by Colin Zimbleman, Ph.D. from “The Art of Autism: Shifting Perceptions” compiled by Debra Hosseini
“Here the artist’s relative lack of adaptation turns out to his advantage; it enables him to follow his own yearnings far from the beaten path, and to discover what it is that would meet the unconscious needs of his age.” C.G. Jung *
Autism is an exceptional phenomenon that has taken our cultural imagination by storm. It is exceptional because it continually eludes our definitions, expectations, and treatments, but also because it offers a chance for us to glimpse an awe-filled vision of the world that might otherwise pass us by.
Autism … offers a chance for us to glimpse
an awe-filled vision of the world that
might otherwise pass us by.
If you have been touched by or attentive to the world of autism, then, chances are, you have noticed a certain high pitch or fervor regarding this subject. Mothers of children with autism battle pharmaceutical giants. Psychologists disagree as to whether to treat this disorder from a biological or a behavioral position, and self-advocates themselves question whether Autistic Spectrum Disorder should be considered a disorder at all rather than an alternative state of being in the world.
Having worked with children on the autism spectrum, I have witnessed many of these clashing perspectives. Yet, despite the public clamor surrounding this work, what stands out above all else are the autistic person’s quiet, unexpected, and creative revelations. I have seen over and over again a capacity for profound expression that reveals an intimate and unimpeded relationship with their creative source. This takes any number of forms including writing, visual images, acting, and logic/critical reasoning – to name a few. One girl with autism, my charge in a third grade classroom, wrote this poem:
Like cosmic body glitter
So far away here on Earth
Yet so close. Flaming balls of gas.
We’ll probably never find out
How they got there.
Black or inky, velvety, raven
With a dash of peacock blue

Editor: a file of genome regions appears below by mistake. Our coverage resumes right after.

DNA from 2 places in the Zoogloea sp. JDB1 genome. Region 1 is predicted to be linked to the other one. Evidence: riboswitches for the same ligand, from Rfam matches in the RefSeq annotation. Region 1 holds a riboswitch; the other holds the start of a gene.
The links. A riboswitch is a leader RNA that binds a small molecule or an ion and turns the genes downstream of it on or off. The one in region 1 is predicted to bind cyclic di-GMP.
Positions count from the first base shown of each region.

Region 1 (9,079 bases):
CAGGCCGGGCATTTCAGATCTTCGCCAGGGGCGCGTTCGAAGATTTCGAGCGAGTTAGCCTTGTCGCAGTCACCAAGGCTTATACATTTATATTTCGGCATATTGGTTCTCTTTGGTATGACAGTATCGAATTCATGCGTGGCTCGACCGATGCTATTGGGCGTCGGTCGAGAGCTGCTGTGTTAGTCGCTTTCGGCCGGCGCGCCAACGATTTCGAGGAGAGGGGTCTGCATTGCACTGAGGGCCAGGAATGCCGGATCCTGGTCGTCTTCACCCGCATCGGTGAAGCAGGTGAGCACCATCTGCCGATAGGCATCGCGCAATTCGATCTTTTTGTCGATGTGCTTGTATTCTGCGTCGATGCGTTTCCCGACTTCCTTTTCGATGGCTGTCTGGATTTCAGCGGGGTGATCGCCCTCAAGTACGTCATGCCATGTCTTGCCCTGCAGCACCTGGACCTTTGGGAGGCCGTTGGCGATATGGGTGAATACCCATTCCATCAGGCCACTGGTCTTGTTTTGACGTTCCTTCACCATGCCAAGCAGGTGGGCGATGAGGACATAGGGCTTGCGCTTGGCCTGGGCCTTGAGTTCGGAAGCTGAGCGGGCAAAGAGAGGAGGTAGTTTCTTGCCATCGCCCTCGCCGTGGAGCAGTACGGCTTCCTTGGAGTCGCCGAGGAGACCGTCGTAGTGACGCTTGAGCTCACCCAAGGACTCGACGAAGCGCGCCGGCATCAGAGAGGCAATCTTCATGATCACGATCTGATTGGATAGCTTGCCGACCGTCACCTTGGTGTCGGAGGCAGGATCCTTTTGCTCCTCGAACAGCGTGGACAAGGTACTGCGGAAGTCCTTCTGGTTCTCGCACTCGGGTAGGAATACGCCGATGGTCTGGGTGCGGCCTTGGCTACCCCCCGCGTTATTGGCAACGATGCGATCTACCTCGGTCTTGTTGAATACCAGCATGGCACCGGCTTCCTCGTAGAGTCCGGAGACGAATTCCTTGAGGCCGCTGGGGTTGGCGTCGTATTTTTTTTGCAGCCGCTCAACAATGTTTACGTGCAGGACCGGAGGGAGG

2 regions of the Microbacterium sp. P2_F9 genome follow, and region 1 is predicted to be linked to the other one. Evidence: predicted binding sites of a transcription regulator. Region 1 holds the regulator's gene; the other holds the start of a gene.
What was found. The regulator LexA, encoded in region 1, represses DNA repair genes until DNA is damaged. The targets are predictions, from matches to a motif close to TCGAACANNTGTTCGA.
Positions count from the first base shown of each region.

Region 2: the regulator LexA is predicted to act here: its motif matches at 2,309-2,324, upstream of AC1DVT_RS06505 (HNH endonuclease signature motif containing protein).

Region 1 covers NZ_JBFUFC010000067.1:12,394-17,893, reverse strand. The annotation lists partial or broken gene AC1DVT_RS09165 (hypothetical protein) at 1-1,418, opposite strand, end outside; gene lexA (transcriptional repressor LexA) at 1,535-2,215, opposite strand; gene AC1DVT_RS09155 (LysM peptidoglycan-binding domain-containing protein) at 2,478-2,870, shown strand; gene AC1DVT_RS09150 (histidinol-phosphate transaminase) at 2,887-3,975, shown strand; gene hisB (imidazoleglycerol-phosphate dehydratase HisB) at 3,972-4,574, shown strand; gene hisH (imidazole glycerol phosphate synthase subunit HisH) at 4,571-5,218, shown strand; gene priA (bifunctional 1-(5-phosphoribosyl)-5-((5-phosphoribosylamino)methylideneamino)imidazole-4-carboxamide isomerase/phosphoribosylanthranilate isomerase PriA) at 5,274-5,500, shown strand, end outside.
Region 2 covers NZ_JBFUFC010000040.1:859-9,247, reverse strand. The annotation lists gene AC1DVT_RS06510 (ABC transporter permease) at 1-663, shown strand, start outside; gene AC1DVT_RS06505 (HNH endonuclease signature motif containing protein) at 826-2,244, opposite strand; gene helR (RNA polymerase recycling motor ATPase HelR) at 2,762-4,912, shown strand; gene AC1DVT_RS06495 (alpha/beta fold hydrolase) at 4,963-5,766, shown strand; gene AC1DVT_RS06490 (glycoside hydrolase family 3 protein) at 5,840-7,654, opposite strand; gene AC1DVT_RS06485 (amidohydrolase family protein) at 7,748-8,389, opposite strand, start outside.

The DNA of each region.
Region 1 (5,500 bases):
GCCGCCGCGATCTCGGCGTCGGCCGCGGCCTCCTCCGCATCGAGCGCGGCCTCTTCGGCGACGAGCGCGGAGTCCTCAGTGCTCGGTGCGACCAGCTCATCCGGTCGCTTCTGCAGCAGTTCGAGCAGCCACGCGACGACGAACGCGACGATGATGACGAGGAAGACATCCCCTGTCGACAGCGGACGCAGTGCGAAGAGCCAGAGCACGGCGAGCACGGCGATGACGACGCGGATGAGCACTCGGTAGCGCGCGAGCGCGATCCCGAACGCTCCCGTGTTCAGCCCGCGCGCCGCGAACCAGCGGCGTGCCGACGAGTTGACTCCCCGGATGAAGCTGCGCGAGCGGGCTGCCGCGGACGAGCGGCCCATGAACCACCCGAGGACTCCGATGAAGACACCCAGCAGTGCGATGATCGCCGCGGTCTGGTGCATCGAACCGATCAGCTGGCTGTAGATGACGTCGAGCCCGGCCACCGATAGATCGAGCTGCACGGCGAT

It appears, as other people preoccupy themselves with conforming to socially accepted world views, people with autism remain steadfastly unique in their vision of the world, which, in turn, puts them in a key position to not only make beautiful poetic expressions, but also poignant observations of our individual and cultural assumptions and biases. Temple Grandin’s work redesigning cattle slaughterhouses to make them more humane is a notable example of this.
There is another characteristic of autism that stands out and has been less widely recognized. Children with autism (and very likely adults with autism as well) seem to embody and magnify what is happening in the collective environment. I saw this while working in the third-grade classroom. The child who wrote the poem on the previous page seemed to function as an expressive conduit for what the class was experiencing but which for the most part was being contained just under the surface. In this way, persons with autism play much the same role in society, as do artists whose value lies in their ability to bring into consciousness what lies in the unconscious of the collective culture. This is why master artists have consistently challenged the status quo of their time. It is less a direct intention of the artist, but rather a by-product of their work.
Autism, too, is currently poised at the growing edge of our culture. It is a catalyst for change evidenced by the scale of the dialogue on this subject, the intensity of energy that revolves around it, and the extreme polarities of beliefs and positions taken. Artistic expression is most likely not the defining characteristic of autism. However, the fact so many of these individuals have uncanny gifts to express truths through creative work should not be overlooked. Their creativity and artwork is perhaps an appropriate metaphor for the role they play in society. Maybe it is not a coincidence the word “autistic” is so often confused with “artistic.” Like a Freudian slip, there is more to it than first appears.
* (Essay entitled, “On the relation of analytical psychology to poetry” found in the book, The Spirit in Man, Art, and Literature. Published 1966 by Princeton University Press. Trans: R.F.C. Hull.)
Colin Zimbleman received his doctorate in Clinical Psychology at Pacifica Graduate Institute in California. He is a graduate of Rhode Island Institute of Design and was Kevin Hosseini’s first art mentor. He currently works as a therapist for STAR Autism Inc. in Ventura, California.
The video below is from a news story by Rob Kunzia about Kevin and his art with Dr. Colin Zimbleman (2007).